Rita Tallent Picken: Educator, Traveler, Lifelong Learner
It’s appropriate that buildings with the name “Tallent” on them now bookend the University of Wisconsin-Parkside campus. Tallent Hall represents the beginning and now the Rita Tallent Picken Regional Center for Arts and Humanities is the present and future of the university.
Kitty Picken believes her stepmother—and fellow adventurer—Rita Tallent Picken would be quietly pleased to have her name associated with the University of Wisconsin-Parkside’s new arts and humanities center.
“I think she would not have thought of this on her own and if she’d been here—and I suggested it—she would have probably thought it was too much. But the idea, if it were presented to her on a platter with no way of refusal, she would become very quickly used to it,” Kitty said. “She had a tendency, because of her natural humility, to protest…but not hard.”
The building her name now graces, the Rita Tallent Picken Regional Center for Arts and Humanities – affectionately known on campus as “The Rita” – embodies many of the things Rita strived for when the Kenosha campus was created in the 1960s—and that she helped nurture during the next decade.
“Rita loved the arts, she loved culture,” Kitty said. “She would be thrilled to know her name is on a building that will host such a variety of artistic and cultural events.”
Rita, along with her first husband, Bernard Tallent, was instrumental in the creation of UW-Parkside. Kitty said Rita was proud when Tallent Hall was posthumously named for her first husband. Tallent led the two-year UW-Kenosha campus and strongly advocated a four-year campus be opened here. Rita’s voice was part of the chorus advocating UW-Parkside’s creation.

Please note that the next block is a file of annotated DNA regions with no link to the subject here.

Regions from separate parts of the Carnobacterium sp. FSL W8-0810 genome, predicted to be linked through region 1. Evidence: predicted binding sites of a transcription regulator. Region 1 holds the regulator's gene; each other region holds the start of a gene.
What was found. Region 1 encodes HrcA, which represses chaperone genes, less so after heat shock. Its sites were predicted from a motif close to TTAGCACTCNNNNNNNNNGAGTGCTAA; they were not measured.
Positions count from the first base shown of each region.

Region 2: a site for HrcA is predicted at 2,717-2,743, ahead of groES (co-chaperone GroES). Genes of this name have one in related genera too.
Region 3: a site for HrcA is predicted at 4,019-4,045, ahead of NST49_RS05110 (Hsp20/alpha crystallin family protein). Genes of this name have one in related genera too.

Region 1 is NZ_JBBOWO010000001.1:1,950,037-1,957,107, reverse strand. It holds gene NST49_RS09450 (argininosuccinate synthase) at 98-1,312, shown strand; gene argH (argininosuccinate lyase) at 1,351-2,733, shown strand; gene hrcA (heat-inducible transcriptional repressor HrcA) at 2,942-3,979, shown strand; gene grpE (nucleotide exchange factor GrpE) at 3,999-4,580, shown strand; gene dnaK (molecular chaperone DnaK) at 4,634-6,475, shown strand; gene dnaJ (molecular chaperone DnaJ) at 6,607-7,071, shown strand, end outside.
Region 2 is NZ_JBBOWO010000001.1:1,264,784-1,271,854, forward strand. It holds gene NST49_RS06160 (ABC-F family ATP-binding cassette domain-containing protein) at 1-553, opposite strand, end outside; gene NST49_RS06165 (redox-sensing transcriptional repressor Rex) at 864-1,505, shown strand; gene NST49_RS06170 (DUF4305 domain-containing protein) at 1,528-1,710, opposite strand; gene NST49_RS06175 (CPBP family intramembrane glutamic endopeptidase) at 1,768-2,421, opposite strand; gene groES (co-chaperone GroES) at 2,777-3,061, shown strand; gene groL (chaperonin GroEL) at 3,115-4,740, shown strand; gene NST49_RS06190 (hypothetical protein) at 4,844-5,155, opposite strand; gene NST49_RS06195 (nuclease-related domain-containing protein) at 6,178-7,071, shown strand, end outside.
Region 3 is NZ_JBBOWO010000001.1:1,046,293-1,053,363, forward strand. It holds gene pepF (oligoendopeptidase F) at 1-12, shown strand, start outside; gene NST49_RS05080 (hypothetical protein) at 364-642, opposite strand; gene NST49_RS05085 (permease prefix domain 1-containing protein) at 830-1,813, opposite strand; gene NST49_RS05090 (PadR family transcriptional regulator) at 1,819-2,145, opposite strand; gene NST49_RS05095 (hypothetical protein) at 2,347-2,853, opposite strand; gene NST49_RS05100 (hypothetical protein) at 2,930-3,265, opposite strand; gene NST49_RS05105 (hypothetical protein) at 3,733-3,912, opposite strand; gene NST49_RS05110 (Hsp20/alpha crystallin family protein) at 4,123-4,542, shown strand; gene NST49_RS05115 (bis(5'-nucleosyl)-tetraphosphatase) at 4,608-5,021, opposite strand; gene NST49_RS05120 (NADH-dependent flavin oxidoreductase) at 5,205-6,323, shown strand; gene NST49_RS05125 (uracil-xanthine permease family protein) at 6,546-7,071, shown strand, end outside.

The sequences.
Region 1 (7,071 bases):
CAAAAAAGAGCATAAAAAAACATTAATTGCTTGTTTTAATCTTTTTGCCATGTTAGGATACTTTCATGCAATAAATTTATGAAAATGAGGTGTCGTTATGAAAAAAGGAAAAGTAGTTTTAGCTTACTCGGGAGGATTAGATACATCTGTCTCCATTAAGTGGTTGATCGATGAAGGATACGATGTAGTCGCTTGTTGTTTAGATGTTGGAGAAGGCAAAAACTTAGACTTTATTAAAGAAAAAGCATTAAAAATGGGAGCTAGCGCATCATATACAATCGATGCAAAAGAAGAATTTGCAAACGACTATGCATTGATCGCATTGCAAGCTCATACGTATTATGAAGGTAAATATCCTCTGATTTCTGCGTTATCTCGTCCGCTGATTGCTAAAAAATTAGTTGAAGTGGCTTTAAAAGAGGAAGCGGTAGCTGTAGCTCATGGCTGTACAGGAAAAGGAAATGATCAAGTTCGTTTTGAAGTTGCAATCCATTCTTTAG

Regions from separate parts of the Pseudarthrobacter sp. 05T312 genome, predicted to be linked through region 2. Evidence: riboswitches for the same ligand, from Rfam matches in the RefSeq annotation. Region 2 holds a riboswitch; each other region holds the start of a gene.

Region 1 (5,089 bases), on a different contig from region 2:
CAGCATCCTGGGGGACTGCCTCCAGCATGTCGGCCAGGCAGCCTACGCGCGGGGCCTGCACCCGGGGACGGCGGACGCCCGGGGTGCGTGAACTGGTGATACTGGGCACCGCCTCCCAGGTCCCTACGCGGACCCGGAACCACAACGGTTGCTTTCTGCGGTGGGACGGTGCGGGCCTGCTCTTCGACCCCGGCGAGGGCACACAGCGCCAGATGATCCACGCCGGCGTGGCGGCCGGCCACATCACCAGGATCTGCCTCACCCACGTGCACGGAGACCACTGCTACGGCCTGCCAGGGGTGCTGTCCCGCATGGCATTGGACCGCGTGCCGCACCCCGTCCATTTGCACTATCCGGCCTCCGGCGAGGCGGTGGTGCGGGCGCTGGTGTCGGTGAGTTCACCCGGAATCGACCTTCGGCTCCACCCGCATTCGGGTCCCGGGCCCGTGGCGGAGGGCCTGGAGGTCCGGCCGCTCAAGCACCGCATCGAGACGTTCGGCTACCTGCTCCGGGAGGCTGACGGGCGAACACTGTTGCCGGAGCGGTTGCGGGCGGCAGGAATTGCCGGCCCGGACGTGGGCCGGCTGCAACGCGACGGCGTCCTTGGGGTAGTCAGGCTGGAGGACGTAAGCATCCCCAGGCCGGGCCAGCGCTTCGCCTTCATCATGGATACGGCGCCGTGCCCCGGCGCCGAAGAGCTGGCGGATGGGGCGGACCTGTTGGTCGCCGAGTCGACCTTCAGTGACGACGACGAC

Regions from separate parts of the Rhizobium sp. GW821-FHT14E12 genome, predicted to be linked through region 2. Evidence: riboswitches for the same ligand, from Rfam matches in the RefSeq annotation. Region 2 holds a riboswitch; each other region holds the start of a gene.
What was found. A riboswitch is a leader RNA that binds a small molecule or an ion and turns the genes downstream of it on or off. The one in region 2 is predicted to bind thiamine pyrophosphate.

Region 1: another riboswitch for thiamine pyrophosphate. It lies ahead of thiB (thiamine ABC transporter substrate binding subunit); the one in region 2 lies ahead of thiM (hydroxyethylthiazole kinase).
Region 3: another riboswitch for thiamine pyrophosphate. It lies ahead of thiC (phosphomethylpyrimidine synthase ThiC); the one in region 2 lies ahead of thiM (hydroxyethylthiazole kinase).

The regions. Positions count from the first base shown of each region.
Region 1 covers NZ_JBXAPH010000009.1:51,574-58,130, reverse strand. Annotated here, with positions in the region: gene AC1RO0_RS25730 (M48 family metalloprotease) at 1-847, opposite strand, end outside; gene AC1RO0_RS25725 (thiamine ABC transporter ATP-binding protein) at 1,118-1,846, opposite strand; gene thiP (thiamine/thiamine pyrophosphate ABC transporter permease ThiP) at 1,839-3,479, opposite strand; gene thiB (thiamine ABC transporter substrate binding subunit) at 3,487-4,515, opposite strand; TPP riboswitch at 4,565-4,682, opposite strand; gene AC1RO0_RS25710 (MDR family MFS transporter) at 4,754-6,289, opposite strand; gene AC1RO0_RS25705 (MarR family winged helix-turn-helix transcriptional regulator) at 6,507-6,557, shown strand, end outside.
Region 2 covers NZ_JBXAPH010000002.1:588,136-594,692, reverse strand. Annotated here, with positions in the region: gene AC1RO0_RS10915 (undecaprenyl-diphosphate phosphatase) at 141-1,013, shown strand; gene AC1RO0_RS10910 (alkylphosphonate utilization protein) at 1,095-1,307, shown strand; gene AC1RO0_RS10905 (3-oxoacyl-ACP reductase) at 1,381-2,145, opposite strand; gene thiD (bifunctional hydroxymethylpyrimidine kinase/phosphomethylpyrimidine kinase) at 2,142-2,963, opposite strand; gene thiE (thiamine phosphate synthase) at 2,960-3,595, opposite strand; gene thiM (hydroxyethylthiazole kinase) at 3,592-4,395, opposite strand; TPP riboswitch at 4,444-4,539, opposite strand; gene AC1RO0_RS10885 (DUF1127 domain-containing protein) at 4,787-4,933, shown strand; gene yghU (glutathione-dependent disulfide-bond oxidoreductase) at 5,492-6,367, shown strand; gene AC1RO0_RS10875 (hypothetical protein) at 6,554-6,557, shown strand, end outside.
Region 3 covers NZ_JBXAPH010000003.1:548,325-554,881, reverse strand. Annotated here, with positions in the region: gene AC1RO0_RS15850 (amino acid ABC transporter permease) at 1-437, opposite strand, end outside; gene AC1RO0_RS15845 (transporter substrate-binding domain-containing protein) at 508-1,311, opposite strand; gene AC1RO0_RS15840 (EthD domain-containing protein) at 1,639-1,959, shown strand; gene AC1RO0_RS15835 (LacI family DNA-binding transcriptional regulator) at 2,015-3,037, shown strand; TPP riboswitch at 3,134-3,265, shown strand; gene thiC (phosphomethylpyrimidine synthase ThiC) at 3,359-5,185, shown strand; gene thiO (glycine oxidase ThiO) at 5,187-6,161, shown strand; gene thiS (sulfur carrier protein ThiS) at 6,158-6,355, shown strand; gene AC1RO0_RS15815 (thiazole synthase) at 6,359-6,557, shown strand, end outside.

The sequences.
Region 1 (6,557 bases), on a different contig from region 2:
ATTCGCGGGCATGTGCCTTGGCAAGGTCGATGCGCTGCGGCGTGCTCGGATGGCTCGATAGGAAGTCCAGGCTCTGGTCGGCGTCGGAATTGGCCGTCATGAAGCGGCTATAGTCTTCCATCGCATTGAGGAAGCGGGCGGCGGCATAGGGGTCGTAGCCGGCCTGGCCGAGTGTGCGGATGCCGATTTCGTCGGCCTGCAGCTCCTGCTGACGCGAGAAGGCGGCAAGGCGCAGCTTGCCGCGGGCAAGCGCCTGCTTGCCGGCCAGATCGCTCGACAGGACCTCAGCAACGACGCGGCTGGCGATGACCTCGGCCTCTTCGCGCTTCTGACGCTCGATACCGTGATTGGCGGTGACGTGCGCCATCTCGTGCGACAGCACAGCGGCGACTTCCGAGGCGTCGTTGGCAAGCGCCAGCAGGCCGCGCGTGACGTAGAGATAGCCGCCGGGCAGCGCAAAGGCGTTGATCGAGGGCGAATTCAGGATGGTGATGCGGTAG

Joining the university’s administration shortly after the campus opened, Rita naturally gravitated toward community engagement, making it her mission to bring the campus to people and people to the campus.
“She felt very strongly that it was important for her to be out in the community,” Kitty said.
Growing up in Wausau, Rita followed her two passions — education and travel — to become a lifelong learner long before the term existed. She taught English in Sheboygan and California before spending a year in Brazil with the Red Cross. Returning home to teach English at what would become UW-Marathon County, she met Tallent, a young man from Kentucky by way of UW-Madison.
One of Tallent’s professors suggested he go to Wausau to teach for a semester. It turned into a longer-term commitment. Kitty picks up the story: “At the end of semester, the professor called and said, ‘Okay, Bernard, thank you so much. If you want to come back to Madison you can. We didn’t mean that you have to stop your education altogether.’ And Bernard said, ‘You know, I like it here. I think I’m going to stay.’ And the professor said: ‘What color are her eyes?’”
The couple traveled south in 1948 where Tallent would lead the Kenosha campus for the University of Wisconsin Extension until his death in 1965. After joining UW-Parkside, Rita started a program for other lifelong learners called Capsule College
“This was a way of getting the community out here, getting them to see the campus, getting them to make the drive here,” Kitty said.
Started in 1971, the first Capsule College took one day and the class schedule fit on a single page. Rita worked on the program with Kim Baugrud, a now-retired UW-Extension professor. By 1977, when Kitty became involved as a teacher, Capsule College was growing. At its peak, Baugrud said, Capsule College attracted a couple of thousand adults for three days of continuing education.